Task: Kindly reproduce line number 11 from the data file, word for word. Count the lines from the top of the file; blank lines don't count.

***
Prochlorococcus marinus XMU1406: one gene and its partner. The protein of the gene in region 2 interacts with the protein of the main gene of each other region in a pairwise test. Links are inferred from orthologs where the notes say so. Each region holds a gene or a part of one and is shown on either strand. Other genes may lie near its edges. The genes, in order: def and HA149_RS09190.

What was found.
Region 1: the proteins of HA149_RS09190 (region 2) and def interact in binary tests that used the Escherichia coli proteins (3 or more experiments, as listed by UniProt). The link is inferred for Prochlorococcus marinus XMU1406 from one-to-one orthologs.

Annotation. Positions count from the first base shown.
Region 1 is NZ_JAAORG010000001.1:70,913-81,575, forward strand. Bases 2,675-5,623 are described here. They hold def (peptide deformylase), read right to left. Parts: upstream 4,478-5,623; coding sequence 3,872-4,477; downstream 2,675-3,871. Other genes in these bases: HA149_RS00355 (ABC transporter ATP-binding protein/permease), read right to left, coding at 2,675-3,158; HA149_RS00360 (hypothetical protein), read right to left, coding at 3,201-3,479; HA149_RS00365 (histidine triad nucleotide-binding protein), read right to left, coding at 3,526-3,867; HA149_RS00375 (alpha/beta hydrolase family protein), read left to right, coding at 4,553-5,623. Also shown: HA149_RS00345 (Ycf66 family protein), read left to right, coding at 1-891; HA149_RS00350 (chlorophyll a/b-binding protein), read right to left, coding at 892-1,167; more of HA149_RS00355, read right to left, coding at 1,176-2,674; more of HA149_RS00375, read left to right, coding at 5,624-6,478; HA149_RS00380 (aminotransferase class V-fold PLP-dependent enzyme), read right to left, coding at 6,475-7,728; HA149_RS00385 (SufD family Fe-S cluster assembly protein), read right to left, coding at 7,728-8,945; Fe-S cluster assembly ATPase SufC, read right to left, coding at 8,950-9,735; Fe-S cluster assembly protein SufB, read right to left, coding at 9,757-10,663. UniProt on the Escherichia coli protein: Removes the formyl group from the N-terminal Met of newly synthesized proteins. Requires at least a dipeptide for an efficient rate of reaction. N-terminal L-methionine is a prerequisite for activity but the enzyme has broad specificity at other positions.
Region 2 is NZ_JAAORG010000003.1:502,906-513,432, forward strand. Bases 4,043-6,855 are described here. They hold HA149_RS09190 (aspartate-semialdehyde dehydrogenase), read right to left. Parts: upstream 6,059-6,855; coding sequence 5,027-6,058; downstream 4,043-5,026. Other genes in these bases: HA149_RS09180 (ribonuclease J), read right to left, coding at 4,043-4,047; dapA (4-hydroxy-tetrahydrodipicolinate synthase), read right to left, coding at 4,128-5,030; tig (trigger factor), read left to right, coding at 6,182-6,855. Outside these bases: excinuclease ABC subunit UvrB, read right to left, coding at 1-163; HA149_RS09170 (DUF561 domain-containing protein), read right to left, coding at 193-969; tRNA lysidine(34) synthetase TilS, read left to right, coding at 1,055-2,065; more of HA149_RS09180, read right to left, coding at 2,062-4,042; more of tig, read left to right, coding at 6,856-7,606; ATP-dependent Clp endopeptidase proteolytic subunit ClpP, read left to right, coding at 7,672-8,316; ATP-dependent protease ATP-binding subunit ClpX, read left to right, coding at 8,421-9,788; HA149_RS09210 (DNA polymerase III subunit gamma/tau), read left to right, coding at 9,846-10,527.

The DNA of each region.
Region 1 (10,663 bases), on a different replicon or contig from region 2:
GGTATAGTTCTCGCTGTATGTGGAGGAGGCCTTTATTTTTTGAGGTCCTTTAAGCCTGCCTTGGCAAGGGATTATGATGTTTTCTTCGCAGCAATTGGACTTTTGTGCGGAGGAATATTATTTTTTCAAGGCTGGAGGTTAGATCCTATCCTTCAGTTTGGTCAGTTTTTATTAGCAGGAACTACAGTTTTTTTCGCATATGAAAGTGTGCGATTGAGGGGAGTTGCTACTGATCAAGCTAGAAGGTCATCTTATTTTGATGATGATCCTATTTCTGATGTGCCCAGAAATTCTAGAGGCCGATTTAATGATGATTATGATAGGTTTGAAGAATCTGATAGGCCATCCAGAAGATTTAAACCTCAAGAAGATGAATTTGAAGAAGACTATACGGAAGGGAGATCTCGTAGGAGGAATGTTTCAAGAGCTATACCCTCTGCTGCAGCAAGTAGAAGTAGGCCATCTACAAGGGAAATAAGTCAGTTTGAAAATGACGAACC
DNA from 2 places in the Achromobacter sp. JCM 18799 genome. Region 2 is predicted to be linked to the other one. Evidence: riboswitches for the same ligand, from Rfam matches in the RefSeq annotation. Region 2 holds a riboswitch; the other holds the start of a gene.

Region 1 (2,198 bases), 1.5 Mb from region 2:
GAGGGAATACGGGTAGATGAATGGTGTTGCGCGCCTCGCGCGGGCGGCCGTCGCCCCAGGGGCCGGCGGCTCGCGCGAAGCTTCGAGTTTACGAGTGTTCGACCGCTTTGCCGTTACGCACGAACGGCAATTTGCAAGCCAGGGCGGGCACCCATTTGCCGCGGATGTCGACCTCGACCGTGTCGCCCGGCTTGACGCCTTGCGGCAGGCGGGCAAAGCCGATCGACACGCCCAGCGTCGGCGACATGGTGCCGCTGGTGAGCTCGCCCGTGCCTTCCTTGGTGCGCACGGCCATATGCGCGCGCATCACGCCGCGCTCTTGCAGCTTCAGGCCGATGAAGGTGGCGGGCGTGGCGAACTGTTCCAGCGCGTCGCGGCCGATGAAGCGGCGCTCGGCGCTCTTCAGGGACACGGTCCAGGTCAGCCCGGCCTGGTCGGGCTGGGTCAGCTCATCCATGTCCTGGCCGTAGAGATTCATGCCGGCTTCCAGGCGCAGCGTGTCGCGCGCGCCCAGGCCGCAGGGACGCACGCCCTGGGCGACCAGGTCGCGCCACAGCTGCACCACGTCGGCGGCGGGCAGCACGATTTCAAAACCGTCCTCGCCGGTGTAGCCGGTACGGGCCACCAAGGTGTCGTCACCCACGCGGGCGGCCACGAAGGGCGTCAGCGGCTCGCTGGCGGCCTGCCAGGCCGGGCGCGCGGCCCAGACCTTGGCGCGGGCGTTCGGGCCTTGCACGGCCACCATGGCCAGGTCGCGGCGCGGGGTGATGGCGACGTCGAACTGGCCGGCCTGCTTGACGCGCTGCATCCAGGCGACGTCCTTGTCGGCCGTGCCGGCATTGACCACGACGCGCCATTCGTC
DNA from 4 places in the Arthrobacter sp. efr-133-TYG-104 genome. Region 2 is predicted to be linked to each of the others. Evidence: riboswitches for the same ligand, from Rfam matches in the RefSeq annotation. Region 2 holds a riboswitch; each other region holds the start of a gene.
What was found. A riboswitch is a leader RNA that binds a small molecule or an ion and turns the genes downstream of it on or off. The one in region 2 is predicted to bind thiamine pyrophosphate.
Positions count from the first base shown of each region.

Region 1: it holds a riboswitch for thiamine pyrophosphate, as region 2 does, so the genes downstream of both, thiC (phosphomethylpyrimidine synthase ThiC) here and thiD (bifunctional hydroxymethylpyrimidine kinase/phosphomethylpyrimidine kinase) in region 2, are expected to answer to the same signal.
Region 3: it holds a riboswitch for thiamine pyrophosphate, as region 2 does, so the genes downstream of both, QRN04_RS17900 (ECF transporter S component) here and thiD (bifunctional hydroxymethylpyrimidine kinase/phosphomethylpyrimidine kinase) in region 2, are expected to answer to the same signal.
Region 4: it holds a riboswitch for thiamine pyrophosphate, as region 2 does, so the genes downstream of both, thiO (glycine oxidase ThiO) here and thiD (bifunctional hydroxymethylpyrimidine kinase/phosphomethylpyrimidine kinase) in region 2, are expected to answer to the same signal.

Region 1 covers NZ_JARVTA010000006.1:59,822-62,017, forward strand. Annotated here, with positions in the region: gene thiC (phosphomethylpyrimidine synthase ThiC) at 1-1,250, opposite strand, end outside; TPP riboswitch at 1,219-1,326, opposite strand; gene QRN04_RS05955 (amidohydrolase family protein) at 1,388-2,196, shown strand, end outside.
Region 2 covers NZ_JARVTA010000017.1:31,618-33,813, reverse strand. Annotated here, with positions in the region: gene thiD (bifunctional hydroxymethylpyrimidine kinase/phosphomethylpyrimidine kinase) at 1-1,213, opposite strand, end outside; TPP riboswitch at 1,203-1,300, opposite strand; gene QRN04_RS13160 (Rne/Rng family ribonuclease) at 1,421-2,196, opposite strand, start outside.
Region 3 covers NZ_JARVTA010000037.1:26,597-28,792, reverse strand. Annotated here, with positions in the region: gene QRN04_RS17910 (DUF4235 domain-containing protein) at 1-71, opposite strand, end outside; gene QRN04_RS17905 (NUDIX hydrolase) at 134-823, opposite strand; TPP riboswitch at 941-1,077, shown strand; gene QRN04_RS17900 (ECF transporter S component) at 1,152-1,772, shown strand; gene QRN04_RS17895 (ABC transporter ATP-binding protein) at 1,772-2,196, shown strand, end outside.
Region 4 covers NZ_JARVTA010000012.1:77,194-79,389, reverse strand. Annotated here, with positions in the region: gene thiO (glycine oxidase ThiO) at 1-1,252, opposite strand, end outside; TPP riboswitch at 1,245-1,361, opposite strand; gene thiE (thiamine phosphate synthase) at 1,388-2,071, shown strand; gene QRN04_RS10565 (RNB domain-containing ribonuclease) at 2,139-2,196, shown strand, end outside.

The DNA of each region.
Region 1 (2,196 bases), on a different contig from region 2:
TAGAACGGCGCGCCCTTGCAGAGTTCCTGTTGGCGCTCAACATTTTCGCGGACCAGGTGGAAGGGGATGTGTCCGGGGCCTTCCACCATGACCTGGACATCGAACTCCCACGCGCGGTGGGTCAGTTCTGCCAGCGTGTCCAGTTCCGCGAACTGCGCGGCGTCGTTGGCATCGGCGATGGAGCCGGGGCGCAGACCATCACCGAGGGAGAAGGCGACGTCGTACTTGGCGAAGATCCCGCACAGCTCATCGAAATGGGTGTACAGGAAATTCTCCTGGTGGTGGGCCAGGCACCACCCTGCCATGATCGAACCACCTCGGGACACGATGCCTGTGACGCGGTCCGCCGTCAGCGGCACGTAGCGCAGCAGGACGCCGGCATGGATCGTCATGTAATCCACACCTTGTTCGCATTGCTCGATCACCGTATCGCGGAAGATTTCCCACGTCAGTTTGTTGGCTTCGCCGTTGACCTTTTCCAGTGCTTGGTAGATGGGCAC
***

Region 1 (2,198 bases), 1.5 Mb from region 2: